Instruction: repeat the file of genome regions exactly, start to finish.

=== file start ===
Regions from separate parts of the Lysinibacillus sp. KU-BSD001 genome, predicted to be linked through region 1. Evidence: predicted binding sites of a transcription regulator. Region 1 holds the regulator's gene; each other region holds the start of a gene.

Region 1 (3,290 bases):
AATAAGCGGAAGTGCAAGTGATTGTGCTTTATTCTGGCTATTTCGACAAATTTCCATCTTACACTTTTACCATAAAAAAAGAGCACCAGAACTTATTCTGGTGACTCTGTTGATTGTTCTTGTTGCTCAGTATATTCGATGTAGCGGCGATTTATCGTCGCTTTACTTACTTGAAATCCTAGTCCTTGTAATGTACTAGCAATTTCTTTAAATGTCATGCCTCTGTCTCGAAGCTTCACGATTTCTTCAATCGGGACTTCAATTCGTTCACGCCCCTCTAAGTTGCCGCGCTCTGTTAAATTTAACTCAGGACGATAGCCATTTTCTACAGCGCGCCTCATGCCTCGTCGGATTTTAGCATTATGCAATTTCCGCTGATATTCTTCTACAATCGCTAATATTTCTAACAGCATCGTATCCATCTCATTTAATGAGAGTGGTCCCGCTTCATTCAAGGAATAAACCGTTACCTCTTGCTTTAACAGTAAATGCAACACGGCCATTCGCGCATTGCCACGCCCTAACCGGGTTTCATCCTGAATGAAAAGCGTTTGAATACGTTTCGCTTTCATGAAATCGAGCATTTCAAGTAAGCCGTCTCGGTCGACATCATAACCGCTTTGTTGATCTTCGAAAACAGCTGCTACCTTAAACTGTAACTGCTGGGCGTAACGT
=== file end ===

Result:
Regions from separate parts of the Lysinibacillus sp. KU-BSD001 genome, predicted to be linked through region 1. Evidence: predicted binding sites of a transcription regulator. Region 1 holds the regulator's gene; each other region holds the start of a gene.

Region 1 (3,290 bases):
AATAAGCGGAAGTGCAAGTGATTGTGCTTTATTCTGGCTATTTCGACAAATTTCCATCTTACACTTTTACCATAAAAAAAGAGCACCAGAACTTATTCTGGTGACTCTGTTGATTGTTCTTGTTGCTCAGTATATTCGATGTAGCGGCGATTTATCGTCGCTTTACTTACTTGAAATCCTAGTCCTTGTAATGTACTAGCAATTTCTTTAAATGTCATGCCTCTGTCTCGAAGCTTCACGATTTCTTCAATCGGGACTTCAATTCGTTCACGCCCCTCTAAGTTGCCGCGCTCTGTTAAATTTAACTCAGGACGATAGCCATTTTCTACAGCGCGCCTCATGCCTCGTCGGATTTTAGCATTATGCAATTTCCGCTGATATTCTTCTACAATCGCTAATATTTCTAACAGCATCGTATCCATCTCATTTAATGAGAGTGGTCCCGCTTCATTCAAGGAATAAACCGTTACCTCTTGCTTTAACAGTAAATGCAACACGGCCATTCGCGCATTGCCACGCCCTAACCGGGTTTCATCCTGAATGAAAAGCGTTTGAATACGTTTCGCTTTCATGAAATCGAGCATTTCAAGTAAGCCGTCTCGGTCGACATCATAACCGCTTTGTTGATCTTCGAAAACAGCTGCTACCTTAAACTGTAACTGCTGGGCGTAACGT